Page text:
Hong Kong border won’t reopen until Covid-19 kept at bay, says commerce secretary Edward Yau

Hong Kong last week abandoned an attempt to cut quarantine to just seven days for some vaccinated travellers. PHOTO: EPA-EFE

HONG KONG (BLOOMBERG) - Hong Kong's commerce secretary has defended the government's abrupt U-turn to reimpose some of the world's strictest quarantine policies, saying Covid-19 must be kept at bay before borders are fully reopened.

The city last week abandoned an attempt to cut quarantine to just seven days for some vaccinated travellers, and put more countries on the high-risk level that requires three weeks of hotel quarantine.

The about-face sparked anger from travellers and business groups, especially after it was revealed that actress Nicole Kidman was given an exemption from quarantine.

"We are playing a safe strategy that we must keep Covid-19 at bay before we talk about a full and entire open border or economy," Secretary for Commerce and Economic Development Edward Yau said in an interview with Bloomberg TV on Monday (Aug 23).

Reopening the border with mainland China "remains one of the major priority areas", he said.

The rapid reversal in quarantine policy triggered strong opposition, with the European Chamber of Commerce in Hong Kong writing an open letter to Chief Executive Carrie Lam saying the rules leave residents trapped in the city, threatening its standing as a global finance hub.

Hong Kong's push to stamp out the virus leaves it at odds with other so-called Covid-Zero havens, which are starting to shift their strategies in the light of the more infectious Delta variant.

Singapore is seeking to add more countries to its quarantine-free travel channel, while spreading outbreaks are forcing Australia and New Zealand to rethink their approach to Covid-Zero.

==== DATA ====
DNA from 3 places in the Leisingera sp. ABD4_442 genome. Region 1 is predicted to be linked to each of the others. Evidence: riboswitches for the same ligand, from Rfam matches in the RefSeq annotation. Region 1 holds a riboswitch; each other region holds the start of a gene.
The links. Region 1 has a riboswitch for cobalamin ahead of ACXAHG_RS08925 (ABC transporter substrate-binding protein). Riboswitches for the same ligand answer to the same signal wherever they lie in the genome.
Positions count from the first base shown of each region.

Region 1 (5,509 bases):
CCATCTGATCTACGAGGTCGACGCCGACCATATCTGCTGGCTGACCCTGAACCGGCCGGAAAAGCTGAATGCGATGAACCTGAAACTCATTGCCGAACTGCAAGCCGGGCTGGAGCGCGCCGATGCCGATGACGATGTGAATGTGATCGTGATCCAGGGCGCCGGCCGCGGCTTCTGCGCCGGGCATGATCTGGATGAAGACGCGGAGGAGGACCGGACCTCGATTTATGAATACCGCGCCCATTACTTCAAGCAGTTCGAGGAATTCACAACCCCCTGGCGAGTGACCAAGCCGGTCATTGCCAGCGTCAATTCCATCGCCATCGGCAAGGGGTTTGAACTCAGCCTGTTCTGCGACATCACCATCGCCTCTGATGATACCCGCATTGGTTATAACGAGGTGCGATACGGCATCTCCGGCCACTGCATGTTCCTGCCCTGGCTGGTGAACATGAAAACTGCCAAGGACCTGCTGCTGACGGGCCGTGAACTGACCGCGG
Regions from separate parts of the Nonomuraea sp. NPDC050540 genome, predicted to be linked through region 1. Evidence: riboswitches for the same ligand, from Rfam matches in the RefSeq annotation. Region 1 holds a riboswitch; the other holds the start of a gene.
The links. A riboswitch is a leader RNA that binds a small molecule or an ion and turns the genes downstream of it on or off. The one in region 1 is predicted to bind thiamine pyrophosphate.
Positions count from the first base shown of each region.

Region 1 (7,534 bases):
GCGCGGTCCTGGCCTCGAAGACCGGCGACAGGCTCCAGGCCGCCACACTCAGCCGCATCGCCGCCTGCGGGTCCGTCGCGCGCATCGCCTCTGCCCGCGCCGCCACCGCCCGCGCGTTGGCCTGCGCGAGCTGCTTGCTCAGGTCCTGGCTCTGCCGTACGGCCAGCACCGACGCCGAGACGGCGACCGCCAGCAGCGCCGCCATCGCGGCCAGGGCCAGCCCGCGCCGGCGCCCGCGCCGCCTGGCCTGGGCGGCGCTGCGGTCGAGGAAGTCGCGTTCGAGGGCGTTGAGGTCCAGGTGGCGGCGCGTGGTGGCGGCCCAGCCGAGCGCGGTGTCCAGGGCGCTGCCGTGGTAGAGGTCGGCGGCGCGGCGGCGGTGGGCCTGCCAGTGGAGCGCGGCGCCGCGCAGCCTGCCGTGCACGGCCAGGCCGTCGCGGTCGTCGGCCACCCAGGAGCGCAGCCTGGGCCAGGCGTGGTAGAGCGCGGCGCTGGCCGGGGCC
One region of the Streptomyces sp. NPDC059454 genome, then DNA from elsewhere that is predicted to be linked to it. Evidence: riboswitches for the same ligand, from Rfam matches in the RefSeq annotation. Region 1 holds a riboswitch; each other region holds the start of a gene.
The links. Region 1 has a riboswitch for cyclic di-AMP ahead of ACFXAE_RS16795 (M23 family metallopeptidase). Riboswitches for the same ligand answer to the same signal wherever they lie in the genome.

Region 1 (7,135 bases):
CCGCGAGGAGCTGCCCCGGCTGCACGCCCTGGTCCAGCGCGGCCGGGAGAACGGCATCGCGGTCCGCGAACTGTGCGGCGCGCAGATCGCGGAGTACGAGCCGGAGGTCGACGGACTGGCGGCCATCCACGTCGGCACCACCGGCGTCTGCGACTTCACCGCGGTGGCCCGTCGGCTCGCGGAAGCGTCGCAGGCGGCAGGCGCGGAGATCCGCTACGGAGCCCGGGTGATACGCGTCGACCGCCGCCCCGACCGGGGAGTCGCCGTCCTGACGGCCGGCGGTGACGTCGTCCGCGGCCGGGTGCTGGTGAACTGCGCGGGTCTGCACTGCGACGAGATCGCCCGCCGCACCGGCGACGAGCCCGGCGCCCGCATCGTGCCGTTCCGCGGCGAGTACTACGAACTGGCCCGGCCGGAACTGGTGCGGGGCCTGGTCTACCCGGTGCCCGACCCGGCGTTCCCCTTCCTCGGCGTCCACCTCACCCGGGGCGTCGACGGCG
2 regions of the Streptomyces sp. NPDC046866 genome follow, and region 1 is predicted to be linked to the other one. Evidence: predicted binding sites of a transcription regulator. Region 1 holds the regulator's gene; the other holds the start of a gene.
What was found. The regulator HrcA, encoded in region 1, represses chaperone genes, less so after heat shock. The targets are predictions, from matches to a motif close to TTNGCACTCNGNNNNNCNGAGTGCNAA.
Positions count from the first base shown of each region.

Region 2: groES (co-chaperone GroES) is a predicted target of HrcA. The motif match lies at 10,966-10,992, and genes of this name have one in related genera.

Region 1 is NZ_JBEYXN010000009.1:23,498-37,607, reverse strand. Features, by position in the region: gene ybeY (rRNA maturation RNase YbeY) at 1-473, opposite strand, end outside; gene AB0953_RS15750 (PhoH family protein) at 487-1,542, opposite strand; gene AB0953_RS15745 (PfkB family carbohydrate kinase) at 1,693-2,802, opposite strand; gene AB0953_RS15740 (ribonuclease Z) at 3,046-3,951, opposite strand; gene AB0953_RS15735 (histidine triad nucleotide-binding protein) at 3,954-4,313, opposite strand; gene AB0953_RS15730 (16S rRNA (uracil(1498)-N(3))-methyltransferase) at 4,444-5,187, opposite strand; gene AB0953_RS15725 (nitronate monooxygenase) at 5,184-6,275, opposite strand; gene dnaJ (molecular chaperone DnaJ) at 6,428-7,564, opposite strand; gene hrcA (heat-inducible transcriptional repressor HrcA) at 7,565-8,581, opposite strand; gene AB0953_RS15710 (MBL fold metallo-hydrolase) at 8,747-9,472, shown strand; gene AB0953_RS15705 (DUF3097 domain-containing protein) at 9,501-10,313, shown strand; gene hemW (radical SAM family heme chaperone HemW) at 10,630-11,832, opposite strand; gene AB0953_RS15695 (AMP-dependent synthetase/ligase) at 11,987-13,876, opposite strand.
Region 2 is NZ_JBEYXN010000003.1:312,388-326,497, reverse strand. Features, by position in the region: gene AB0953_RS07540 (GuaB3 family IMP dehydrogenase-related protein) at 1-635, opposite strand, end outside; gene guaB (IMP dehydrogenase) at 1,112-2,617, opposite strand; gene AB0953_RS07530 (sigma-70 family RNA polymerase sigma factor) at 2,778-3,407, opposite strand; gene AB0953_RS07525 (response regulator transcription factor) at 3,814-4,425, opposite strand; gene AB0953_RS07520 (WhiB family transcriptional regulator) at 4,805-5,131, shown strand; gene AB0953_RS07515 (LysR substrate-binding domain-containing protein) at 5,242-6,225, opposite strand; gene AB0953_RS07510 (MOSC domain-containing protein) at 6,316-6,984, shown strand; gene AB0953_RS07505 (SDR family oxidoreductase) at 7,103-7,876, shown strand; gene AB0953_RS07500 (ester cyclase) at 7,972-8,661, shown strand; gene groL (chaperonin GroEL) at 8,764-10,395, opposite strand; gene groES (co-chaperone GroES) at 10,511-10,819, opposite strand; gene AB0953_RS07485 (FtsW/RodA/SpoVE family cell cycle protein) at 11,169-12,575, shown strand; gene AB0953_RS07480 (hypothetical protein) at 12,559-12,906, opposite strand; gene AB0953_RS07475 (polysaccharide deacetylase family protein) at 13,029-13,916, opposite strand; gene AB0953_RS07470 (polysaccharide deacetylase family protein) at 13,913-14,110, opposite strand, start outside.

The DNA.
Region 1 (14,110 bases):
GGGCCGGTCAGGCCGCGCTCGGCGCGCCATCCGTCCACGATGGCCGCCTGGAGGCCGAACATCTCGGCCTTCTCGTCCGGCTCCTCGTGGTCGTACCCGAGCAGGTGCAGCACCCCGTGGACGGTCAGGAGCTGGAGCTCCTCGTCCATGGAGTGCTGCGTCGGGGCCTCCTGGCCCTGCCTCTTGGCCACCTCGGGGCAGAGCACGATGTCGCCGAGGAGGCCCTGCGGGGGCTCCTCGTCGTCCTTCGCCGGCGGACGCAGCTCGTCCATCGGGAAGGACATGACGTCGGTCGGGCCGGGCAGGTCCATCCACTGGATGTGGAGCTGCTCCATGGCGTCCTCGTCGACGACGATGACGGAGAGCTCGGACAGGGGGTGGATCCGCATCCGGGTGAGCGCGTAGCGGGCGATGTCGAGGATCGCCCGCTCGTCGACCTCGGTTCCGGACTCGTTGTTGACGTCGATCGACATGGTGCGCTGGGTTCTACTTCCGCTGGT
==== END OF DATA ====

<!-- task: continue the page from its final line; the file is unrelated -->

The Hong Kong government understands the difficulties for companies and senior executives who need to travel, Mr Yau said, noting that the 21-day quarantine regime has posed "both physical and mental" stress.

The system remains flexible, with the government constantly adjusting the list of countries with different risk levels, he said.

While fully vaccinated travellers from high-risk countries need to undergo 21 days of hotel quarantine, the period is cut to 14 days for those from medium-risk countries.

Those travelling from New Zealand are required to quarantine for just seven days.

Yet some exceptions are made. Academy Award-winning actress Kidman was allowed in to film an Amazon.com series on the city's expat lifestyle.

The regulations allow for exemptions for people who "might have an impact or interest in the wider economic development", including workers maintaining food supplies as well as aircrew, Mr Yau said.

"In my small area of facilitating film production, we are making a small exception to a handful of people who need to come in to do the production," he said. "Our job is to make sure we have good connection with the wider world in every aspect."

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